Game Reviews

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All I Want Is: Everything Review

Everything is about every thing. Or at least every thing the game developers could render into the game. You’re thrown right in to a procedurally generated world with little to no context, and soon you’re stumbling down the long plains, taking in the subdued yet breathtakingly beautiful vistas around you. As you walk (well, not really walk, but flip/roll around) further in any direction, you’ll see other creatures going about their own thing in the world. You’re free to mingle with them, or simply watch in fascination. You can interact with them by singing to them, and soon you’ll start moving with the pack. Or you can choose be something else entirely. See a rock that catches your fancy? Well, possess it, and you’re a rock. Or an insect. Or even go furt...

A Nightmare To Remember: Little Nightmares Review

From the very moment you wake up as a little girl clad in yellow, you feel a profound sense of helplessness. Making your way through vents and climbing up stairs with nothing but a lighter, you realise how small you are. Five minutes into the game, you’re greeted by a really tall man’s limp body hanging from above the ceiling. This is how Little Nightmares introduces you to its insidiously grim, yet well-lit premise. You play as Six, a nine-year old girl trapped in some kind of a nautical prison called the Maw. It’s a constant game of hide and seek where you use stealth to make your way past grotesque looking creatures who are out to get you. You’re also greeted by traps and falls and things that grant you instant death. There is a lot of ambiguity, you don’t ...

Hook Up With Space Pirates: Flinthook Review

When I tell you that Flinthook is a rogue-lite, I can already imagine the tired groans, which are completely understandable. Steam is crammed to the throat with rogue-likes and rogue-lites. However, give Flinthook one chance, and Tribute Games will show you how refreshing and unique a take on the genre they have to offer. I found the premise itself rather interesting, if a bit goofy. You’re Flinthook, a space pirate, blasting your way through other ships in search of new bounty. Oh, and you’re a ghost too, with a gun in one hand and a grappling hook in the other. Your own ship fires a massive anchor that hooks itself to other ships, and you then make your way in to the ship and across its various rooms, towards the final boss at the end of each ship. This is where the rogue-lit...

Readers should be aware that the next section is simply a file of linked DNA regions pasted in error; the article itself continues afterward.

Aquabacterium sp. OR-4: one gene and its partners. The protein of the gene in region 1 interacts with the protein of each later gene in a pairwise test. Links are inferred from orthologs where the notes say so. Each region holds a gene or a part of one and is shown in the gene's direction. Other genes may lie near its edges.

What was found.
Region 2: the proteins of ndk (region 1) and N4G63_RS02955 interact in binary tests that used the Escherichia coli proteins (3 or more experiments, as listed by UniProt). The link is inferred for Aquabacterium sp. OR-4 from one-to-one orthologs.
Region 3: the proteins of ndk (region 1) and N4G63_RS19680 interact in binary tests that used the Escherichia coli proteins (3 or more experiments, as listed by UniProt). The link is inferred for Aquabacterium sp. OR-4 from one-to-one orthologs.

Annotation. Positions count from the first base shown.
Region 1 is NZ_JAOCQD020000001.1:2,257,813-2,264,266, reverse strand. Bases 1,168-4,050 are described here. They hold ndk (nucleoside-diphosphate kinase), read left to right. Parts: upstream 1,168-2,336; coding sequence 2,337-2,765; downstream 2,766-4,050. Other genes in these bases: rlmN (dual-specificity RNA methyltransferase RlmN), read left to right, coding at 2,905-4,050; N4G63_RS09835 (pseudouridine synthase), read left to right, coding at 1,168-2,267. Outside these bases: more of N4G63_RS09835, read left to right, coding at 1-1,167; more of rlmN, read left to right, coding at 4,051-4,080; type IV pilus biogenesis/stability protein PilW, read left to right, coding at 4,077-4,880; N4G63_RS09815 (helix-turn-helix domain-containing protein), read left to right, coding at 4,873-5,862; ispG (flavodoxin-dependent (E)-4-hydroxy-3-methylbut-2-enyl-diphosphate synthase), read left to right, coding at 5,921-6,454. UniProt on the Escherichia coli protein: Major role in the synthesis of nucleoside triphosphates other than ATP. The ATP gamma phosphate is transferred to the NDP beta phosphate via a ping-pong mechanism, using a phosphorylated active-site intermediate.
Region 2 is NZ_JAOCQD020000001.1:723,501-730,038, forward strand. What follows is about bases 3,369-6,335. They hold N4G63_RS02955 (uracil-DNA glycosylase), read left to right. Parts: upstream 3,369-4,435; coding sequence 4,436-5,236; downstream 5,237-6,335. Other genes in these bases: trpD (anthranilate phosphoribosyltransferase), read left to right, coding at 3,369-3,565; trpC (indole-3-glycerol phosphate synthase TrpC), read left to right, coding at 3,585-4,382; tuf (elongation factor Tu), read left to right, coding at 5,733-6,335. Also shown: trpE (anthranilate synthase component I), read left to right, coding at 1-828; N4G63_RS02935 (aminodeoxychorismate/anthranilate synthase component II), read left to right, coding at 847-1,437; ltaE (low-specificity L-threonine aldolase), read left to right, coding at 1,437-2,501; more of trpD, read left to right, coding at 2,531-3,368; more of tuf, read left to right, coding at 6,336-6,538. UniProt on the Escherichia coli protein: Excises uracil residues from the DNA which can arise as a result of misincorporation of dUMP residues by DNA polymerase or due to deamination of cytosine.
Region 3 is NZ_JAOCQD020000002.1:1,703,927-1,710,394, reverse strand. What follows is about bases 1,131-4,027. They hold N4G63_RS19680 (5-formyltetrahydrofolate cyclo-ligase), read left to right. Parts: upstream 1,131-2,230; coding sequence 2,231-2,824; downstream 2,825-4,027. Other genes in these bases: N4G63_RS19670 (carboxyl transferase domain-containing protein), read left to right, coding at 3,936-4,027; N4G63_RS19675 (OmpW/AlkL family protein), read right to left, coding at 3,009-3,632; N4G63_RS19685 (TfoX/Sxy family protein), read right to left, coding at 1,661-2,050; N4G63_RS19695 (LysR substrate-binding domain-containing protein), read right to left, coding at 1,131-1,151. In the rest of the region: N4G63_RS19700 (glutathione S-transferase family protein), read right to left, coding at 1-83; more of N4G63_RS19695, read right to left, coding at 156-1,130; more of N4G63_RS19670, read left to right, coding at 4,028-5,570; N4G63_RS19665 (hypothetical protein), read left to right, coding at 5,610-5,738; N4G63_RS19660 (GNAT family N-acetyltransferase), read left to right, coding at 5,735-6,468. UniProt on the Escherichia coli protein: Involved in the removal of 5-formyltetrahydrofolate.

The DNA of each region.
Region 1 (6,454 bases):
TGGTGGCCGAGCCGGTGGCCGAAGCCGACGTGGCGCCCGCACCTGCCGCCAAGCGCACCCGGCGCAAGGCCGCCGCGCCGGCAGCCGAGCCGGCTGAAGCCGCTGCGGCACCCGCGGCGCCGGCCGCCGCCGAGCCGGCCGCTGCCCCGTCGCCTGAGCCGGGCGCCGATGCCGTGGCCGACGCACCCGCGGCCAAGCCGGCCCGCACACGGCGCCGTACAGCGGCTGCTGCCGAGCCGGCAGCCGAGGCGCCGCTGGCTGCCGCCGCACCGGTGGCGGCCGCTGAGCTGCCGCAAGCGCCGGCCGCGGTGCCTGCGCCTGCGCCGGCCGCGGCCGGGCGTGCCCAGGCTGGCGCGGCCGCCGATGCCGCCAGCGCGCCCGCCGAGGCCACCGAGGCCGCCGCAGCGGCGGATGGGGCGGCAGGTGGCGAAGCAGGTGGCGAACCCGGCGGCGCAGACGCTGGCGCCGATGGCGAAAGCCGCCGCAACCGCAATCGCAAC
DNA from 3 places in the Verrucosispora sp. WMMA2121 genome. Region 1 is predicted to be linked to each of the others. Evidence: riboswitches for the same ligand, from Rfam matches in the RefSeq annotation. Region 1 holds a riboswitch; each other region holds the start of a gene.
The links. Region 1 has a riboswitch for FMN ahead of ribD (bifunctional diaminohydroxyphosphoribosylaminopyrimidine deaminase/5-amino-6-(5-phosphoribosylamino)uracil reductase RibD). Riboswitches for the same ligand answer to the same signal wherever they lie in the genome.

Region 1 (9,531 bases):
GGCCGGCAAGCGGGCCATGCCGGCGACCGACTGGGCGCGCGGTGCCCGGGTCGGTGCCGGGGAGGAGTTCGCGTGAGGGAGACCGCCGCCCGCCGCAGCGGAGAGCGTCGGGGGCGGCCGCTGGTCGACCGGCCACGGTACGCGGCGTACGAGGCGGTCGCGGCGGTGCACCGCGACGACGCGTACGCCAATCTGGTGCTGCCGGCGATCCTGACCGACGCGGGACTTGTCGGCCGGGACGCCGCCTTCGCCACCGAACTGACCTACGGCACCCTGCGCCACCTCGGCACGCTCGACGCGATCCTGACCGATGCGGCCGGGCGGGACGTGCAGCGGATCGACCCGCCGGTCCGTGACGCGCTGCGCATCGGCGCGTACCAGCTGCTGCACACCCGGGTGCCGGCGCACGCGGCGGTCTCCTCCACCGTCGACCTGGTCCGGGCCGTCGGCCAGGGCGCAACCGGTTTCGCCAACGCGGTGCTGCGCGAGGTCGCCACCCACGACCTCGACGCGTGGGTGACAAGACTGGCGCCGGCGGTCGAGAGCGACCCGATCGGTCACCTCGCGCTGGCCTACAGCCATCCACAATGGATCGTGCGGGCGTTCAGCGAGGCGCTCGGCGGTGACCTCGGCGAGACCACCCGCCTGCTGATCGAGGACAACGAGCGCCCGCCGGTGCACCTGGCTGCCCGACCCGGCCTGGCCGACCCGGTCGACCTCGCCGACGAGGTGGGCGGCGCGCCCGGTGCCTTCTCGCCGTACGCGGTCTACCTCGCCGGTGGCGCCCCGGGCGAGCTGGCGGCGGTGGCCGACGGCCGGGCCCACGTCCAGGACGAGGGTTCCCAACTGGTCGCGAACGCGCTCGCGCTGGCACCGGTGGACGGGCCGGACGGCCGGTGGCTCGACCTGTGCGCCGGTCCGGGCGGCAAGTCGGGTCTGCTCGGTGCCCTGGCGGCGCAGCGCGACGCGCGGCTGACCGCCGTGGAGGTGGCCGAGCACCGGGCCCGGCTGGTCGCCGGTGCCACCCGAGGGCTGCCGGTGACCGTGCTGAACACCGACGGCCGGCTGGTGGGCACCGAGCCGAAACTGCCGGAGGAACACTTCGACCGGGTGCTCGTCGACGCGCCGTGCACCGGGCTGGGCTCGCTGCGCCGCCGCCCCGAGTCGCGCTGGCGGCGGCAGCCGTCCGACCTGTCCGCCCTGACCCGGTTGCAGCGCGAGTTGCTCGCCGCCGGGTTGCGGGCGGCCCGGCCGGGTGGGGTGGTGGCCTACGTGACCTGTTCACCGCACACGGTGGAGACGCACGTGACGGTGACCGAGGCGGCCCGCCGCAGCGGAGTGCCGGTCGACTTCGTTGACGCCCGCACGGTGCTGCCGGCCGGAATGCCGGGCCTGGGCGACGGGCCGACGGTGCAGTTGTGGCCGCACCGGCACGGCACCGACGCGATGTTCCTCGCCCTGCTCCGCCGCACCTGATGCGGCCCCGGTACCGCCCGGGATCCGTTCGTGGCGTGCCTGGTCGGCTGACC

Die Another Day: The Sexy Brutale Review

During my time with The Sexy Brutale I heard others playing the game bringing up similarities to Groundhog Day, Majora’s Mask and even The Clue. However, what stood out to me was how much The Sexy Brutale reminded me of my time playing last year’s Hitman reboot. My preferred way of playing Hitman is setting up a chain of events that leads to the target’s death, while trying to stay as far as possible from anyone who might get suspicious. There’s an odd satisfaction in staying in the shadows and striking from afar, feeling almost like a puppet master. And for me, The Sexy Brutale scratches a similar itch. You’re Lafcadio Boone, a guest at an eccentric Marquis’ mansion. Somehow things have gone horribly wrong, and you wake up in the library of the mansion ...

2B Or Not 2B: NieR Automata Review

“I often think about the god who blessed us with this cryptic puzzle…and wonder if we’ll ever get the chance to kill him” With this rather bold opening monologue, Nier:Automata wastes no time in establishing its ambitions, or its pretentiousness. An open world action RPG from Platinum games, Automata is a quasi-sequel to 2010’s cult hit Nier, which itself was a spin off to the Drakengard series. Far into the future, Humanity has been driven off to the moon following an Alien Invasion. Murderous Machine created by aliens have ravaged the Earth, while Humanity created Androids to counter them. The Android and Machines have waged a seemingly perpetual war, and the game starts with you in control of one such android, 2B. 2B is partnered with 9S, an inquisitive ‘scanner’ android and...

Suck Nitrous: Full Throttle Remastered Review

It seems like adventure games are returning in full glory, with Day of the Tentacle, Wonder Boy, and other beloved classics making a strong and welcome comeback. And, Full Throttle Remastered is yet another cult classic revving it’s way onto modern consoles and PCs, with upgraded visuals and audio, while still retaining everything that made this game so good back in the day. Developed and published by Double Fine, Full Throttle Remastered tells the story of a biker gang who end up in the middle of a devious corporate kerfuffle. Ben, leader of the Polecats is wrongly accused of murder, and it’s up to him and Mo, a mechanic of respectable talent, to set things right. The story, while simplistic at first glance, is supported by some really clever writing, excellent visual presenta...

All In The Family: What Remains Of Edith Finch Review